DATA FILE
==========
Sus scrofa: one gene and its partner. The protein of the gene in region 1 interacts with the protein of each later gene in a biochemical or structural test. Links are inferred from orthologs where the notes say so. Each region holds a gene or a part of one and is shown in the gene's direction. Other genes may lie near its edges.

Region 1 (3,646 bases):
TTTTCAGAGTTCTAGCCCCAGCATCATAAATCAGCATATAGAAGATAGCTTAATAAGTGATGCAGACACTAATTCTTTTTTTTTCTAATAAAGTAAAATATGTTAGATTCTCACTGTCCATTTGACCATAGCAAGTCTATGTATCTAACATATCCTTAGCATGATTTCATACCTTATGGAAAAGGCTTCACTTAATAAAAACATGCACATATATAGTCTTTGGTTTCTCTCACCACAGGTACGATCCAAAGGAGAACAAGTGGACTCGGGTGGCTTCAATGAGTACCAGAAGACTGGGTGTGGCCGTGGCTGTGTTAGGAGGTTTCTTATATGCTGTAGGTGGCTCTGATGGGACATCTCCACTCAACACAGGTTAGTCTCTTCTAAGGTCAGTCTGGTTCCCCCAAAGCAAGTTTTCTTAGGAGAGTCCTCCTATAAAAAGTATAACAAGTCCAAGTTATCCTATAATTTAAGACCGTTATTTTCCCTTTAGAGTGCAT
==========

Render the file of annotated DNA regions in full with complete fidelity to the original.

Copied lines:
Sus scrofa: one gene and its partner. The protein of the gene in region 1 interacts with the protein of each later gene in a biochemical or structural test. Links are inferred from orthologs where the notes say so. Each region holds a gene or a part of one and is shown in the gene's direction. Other genes may lie near its edges.

Region 1 (3,646 bases):
TTTTCAGAGTTCTAGCCCCAGCATCATAAATCAGCATATAGAAGATAGCTTAATAAGTGATGCAGACACTAATTCTTTTTTTTTCTAATAAAGTAAAATATGTTAGATTCTCACTGTCCATTTGACCATAGCAAGTCTATGTATCTAACATATCCTTAGCATGATTTCATACCTTATGGAAAAGGCTTCACTTAATAAAAACATGCACATATATAGTCTTTGGTTTCTCTCACCACAGGTACGATCCAAAGGAGAACAAGTGGACTCGGGTGGCTTCAATGAGTACCAGAAGACTGGGTGTGGCCGTGGCTGTGTTAGGAGGTTTCTTATATGCTGTAGGTGGCTCTGATGGGACATCTCCACTCAACACAGGTTAGTCTCTTCTAAGGTCAGTCTGGTTCCCCCAAAGCAAGTTTTCTTAGGAGAGTCCTCCTATAAAAAGTATAACAAGTCCAAGTTATCCTATAATTTAAGACCGTTATTTTCCCTTTAGAGTGCAT